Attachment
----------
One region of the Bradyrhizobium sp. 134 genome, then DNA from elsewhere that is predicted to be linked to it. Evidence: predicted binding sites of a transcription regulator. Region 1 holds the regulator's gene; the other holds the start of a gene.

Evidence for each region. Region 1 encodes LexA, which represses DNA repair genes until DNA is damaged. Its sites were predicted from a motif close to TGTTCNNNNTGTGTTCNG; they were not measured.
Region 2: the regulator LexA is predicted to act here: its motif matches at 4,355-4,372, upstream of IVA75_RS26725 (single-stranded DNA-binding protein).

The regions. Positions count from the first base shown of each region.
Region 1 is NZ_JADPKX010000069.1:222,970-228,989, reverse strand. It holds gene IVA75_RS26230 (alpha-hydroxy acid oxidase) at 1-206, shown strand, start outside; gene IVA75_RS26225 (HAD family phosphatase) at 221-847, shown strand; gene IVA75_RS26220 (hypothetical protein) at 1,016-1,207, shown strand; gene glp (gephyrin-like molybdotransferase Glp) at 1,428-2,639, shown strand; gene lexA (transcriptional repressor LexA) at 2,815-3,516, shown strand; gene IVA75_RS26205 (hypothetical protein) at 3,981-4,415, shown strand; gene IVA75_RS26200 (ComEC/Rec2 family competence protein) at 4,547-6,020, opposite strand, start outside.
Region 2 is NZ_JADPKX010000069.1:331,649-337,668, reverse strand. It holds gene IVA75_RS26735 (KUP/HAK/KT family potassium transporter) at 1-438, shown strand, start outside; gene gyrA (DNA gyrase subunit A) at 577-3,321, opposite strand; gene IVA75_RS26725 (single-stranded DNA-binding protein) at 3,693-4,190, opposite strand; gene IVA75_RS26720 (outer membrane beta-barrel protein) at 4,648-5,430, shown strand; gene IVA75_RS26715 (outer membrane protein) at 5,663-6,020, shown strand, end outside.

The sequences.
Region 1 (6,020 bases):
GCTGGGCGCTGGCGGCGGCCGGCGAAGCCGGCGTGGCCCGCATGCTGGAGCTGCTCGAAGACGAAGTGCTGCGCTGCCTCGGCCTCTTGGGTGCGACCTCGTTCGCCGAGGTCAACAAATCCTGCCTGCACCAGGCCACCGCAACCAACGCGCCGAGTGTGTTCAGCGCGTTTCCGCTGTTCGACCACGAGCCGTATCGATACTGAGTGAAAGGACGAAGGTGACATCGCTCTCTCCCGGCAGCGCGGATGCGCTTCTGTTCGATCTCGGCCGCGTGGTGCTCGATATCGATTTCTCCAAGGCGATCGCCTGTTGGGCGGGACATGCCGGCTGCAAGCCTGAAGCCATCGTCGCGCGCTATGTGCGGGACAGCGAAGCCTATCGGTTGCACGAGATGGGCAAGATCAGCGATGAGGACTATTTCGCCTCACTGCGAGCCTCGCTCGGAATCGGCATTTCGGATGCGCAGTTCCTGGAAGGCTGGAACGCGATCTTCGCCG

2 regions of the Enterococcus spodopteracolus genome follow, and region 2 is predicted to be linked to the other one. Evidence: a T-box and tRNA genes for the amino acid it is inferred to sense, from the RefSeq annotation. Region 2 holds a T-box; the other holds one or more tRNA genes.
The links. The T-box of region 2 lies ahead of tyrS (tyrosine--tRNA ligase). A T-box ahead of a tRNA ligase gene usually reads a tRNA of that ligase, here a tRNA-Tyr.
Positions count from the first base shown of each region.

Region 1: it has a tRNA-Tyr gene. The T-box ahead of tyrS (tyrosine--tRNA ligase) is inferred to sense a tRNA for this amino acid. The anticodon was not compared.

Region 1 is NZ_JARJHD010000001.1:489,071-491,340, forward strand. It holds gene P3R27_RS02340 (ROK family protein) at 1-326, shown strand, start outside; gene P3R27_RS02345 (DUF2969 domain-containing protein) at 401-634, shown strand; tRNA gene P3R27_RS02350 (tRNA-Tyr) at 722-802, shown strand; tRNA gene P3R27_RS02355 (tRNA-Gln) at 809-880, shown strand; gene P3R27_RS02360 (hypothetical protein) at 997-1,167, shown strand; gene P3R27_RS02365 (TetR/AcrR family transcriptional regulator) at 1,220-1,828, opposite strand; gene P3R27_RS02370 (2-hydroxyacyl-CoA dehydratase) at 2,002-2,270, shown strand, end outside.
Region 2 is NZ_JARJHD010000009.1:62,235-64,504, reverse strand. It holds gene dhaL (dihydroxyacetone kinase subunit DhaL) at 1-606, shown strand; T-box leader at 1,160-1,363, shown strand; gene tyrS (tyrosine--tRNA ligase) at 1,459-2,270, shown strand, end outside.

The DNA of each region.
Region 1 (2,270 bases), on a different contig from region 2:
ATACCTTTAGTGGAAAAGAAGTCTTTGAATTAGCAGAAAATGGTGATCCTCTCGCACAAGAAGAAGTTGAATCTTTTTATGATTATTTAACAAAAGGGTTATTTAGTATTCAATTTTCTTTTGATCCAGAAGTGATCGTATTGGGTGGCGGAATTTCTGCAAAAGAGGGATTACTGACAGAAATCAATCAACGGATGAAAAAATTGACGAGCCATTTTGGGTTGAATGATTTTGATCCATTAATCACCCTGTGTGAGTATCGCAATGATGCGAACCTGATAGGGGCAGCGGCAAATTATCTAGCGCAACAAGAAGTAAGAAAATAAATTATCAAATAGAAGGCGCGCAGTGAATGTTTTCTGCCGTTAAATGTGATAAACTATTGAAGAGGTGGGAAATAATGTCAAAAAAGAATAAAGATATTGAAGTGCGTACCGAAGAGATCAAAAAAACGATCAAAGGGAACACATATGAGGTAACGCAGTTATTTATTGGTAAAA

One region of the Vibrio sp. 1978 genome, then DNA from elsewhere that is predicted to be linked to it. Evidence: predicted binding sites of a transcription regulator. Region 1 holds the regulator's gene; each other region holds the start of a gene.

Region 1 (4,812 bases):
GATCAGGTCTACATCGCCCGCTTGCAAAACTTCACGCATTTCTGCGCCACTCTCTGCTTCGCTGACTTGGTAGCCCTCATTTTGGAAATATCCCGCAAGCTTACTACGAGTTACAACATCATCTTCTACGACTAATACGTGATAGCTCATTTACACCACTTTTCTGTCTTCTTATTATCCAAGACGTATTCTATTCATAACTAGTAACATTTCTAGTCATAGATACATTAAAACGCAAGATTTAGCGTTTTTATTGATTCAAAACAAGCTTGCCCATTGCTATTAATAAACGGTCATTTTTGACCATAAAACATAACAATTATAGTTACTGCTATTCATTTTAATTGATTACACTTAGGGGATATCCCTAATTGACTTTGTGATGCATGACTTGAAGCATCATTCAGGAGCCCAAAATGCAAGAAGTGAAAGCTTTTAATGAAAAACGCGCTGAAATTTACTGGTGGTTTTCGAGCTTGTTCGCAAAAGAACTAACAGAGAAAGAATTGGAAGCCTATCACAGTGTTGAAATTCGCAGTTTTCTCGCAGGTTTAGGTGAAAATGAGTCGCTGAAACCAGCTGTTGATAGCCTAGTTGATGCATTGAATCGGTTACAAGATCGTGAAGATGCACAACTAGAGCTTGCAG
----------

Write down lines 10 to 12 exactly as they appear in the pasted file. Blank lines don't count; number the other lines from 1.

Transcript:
2 regions of the Enterococcus spodopteracolus genome follow, and region 2 is predicted to be linked to the other one. Evidence: a T-box and tRNA genes for the amino acid it is inferred to sense, from the RefSeq annotation. Region 2 holds a T-box; the other holds one or more tRNA genes.
The links. The T-box of region 2 lies ahead of tyrS (tyrosine--tRNA ligase). A T-box ahead of a tRNA ligase gene usually reads a tRNA of that ligase, here a tRNA-Tyr.
Positions count from the first base shown of each region.